Women who don't have BRCA mutations could have other high-risk genes that affect treatment choices
by Helen_Z on Thu Jan 28, 2010 10:00 PM
The dreaded day has come. It's been 14 months post whipple.
Oncologist found 'thickening of abdominal wall' in my partner and believes this is the first sign the cancer is back.
I've never heard of this, I was always preparing myself (because God knows you start crying hysterically if you don't have some sort of mental preparation) for liver mets.
He is vomiting, can't really keep food down (but is extremely hungry)
What is this? If you've had this what chemo did you have? Does anyone know about any clinical trials around?
by mebenz31 on Fri Jan 29, 2010 02:59 AM
Hi Helen Z, Sorry to say but, I have heard those words before. My dad was dx in sept. 08, he did not have the option of a whipple due to mets in his liver. He did have a surgeon who did ablation and embolization to his liver (which worked very well) but at the same time the surgeon noticed this thickening of the abdominal wall that you referred to. He explained to us that is was the begining of the cancer spreading within the walls. It was not able to be detected by any scans but that in his experience it was the first sign of mets as you stated. I wish I could tell you something else to make you feel better, wish I could sugar coat it, but at the end of the day it is the cold hard truth. My dad was on gemzar and taxotere I cant really say it worked for him.....but what did not work for him might work for someone else. Have you tried ensure on days when he cant keep food down? No matter how lousy my dad felt he could always sip on a protein shake mixed with peanut butter, or cottage cheese, fresh berries to add calories. I am impressed that your partner is hungry thats half the battle,try to stick to simple foods that feed the body,eliminate junk foods and greasy foods. God bless
by Helen_Z on Mon Feb 01, 2010 02:07 AM
thanks for the response.
I'm starting to understand what it is, can you tell me how long your dad had after the Dr mentioned thickening of the walls? Drs told my partner he had 3-6 months.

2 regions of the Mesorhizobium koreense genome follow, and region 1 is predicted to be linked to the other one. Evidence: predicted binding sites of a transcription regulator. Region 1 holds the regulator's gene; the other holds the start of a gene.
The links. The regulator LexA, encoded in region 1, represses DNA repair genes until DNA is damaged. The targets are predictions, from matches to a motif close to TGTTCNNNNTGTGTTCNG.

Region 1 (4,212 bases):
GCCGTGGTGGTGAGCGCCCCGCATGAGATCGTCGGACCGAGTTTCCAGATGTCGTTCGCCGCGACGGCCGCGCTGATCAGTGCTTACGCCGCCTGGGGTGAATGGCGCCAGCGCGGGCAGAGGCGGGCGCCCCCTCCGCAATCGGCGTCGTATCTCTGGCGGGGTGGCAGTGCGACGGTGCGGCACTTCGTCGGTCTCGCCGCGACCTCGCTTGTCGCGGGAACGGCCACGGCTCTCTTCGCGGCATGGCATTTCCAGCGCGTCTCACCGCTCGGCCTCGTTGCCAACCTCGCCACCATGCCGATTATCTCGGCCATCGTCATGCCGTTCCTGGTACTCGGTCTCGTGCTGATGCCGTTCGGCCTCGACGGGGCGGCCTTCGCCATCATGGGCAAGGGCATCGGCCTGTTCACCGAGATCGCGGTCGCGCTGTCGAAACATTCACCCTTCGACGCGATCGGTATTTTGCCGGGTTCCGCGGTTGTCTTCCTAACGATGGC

Pain is now under control he is on morphine every 4 hours as well as other medication. He is eating lightly - mainly soups, custard -which isn't causing any grief. We'll try and get some of his weight back this week before chemo next week, the oncologist -said he'd give him fluorouracil (I think that's what he mentioned this morning) starting next week.
It's all just going too fast really
by mebenz31 on Mon Feb 01, 2010 07:30 PM
Hi Helen, We used to hate when a doctor would give a time frame as to how long my dad would live..... we always believed he was going to be "the one" who made it. Once he started to get ascites(fliud build up in the abdomen) thats when they started to mention that thickening of the walls. The surgeon said the cancer cells cause irritation which in turn causes the body to produce that extra fluid, it can also come from liver damage and probably from a few other things. To answer your question about how long, once pc starts to spread unless some super natural thing happens most people have a short time left. Thats not to say some else can't be the exception to the rule, I still believe in hope. I would never take someones hope away, only GOD knows the day that we breath our last breath. I also like to stress that everyone is different, my dad died of complications of pc, that being an infection in his intestines that caused a hole and poisoned him. Before they could identify what type of bug it was he was on life support. Unfortunately, pc weakens the body to the point were you cant fight back.
by Helen_Z on Tue Feb 09, 2010 06:19 AM
when I wrote that message I wanted to prepare myself with 'real' timeframes, in the last week my parnter is getting worse, vomitting after eating not really digesting anything. So, I just wanted to say thanks, that was the best answer I could have asked for- and you don't even know me.
Thanks again, livining in hope